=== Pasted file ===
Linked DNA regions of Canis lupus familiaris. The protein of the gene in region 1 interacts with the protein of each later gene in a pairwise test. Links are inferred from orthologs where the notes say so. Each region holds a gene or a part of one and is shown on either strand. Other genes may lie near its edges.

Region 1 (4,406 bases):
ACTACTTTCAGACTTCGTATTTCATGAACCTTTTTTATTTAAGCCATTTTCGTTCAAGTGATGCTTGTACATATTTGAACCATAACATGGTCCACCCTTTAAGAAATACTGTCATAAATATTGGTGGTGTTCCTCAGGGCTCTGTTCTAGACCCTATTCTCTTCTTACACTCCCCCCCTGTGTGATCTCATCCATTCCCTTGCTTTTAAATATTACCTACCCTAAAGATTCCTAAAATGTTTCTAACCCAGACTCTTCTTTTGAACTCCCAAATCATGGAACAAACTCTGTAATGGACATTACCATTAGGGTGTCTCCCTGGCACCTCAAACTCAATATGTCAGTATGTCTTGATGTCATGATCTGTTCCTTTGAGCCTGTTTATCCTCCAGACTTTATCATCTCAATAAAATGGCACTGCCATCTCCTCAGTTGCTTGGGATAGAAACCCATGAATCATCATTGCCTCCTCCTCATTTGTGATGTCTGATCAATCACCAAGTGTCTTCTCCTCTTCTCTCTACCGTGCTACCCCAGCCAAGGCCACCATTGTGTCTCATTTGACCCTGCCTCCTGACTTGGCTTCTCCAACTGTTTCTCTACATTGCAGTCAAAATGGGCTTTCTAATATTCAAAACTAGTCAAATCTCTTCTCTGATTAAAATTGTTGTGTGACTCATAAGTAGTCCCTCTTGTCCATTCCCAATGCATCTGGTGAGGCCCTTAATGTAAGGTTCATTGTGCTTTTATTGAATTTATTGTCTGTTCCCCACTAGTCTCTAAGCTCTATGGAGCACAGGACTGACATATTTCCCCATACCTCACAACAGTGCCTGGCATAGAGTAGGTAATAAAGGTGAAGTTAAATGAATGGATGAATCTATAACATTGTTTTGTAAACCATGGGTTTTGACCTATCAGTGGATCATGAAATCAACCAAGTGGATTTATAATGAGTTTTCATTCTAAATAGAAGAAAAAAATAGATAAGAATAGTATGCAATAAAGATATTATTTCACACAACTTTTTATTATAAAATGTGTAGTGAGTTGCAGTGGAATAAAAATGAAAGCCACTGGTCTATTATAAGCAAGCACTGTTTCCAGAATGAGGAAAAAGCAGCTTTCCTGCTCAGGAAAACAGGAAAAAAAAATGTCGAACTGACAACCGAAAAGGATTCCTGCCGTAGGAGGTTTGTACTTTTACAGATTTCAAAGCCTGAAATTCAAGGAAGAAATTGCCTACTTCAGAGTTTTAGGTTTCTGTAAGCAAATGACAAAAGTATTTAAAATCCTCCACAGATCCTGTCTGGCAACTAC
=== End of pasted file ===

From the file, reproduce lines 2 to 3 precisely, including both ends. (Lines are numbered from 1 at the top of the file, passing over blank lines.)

Region 1 (4,406 bases):
ACTACTTTCAGACTTCGTATTTCATGAACCTTTTTTATTTAAGCCATTTTCGTTCAAGTGATGCTTGTACATATTTGAACCATAACATGGTCCACCCTTTAAGAAATACTGTCATAAATATTGGTGGTGTTCCTCAGGGCTCTGTTCTAGACCCTATTCTCTTCTTACACTCCCCCCCTGTGTGATCTCATCCATTCCCTTGCTTTTAAATATTACCTACCCTAAAGATTCCTAAAATGTTTCTAACCCAGACTCTTCTTTTGAACTCCCAAATCATGGAACAAACTCTGTAATGGACATTACCATTAGGGTGTCTCCCTGGCACCTCAAACTCAATATGTCAGTATGTCTTGATGTCATGATCTGTTCCTTTGAGCCTGTTTATCCTCCAGACTTTATCATCTCAATAAAATGGCACTGCCATCTCCTCAGTTGCTTGGGATAGAAACCCATGAATCATCATTGCCTCCTCCTCATTTGTGATGTCTGATCAATCACCAAGTGTCTTCTCCTCTTCTCTCTACCGTGCTACCCCAGCCAAGGCCACCATTGTGTCTCATTTGACCCTGCCTCCTGACTTGGCTTCTCCAACTGTTTCTCTACATTGCAGTCAAAATGGGCTTTCTAATATTCAAAACTAGTCAAATCTCTTCTCTGATTAAAATTGTTGTGTGACTCATAAGTAGTCCCTCTTGTCCATTCCCAATGCATCTGGTGAGGCCCTTAATGTAAGGTTCATTGTGCTTTTATTGAATTTATTGTCTGTTCCCCACTAGTCTCTAAGCTCTATGGAGCACAGGACTGACATATTTCCCCATACCTCACAACAGTGCCTGGCATAGAGTAGGTAATAAAGGTGAAGTTAAATGAATGGATGAATCTATAACATTGTTTTGTAAACCATGGGTTTTGACCTATCAGTGGATCATGAAATCAACCAAGTGGATTTATAATGAGTTTTCATTCTAAATAGAAGAAAAAAATAGATAAGAATAGTATGCAATAAAGATATTATTTCACACAACTTTTTATTATAAAATGTGTAGTGAGTTGCAGTGGAATAAAAATGAAAGCCACTGGTCTATTATAAGCAAGCACTGTTTCCAGAATGAGGAAAAAGCAGCTTTCCTGCTCAGGAAAACAGGAAAAAAAAATGTCGAACTGACAACCGAAAAGGATTCCTGCCGTAGGAGGTTTGTACTTTTACAGATTTCAAAGCCTGAAATTCAAGGAAGAAATTGCCTACTTCAGAGTTTTAGGTTTCTGTAAGCAAATGACAAAAGTATTTAAAATCCTCCACAGATCCTGTCTGGCAACTAC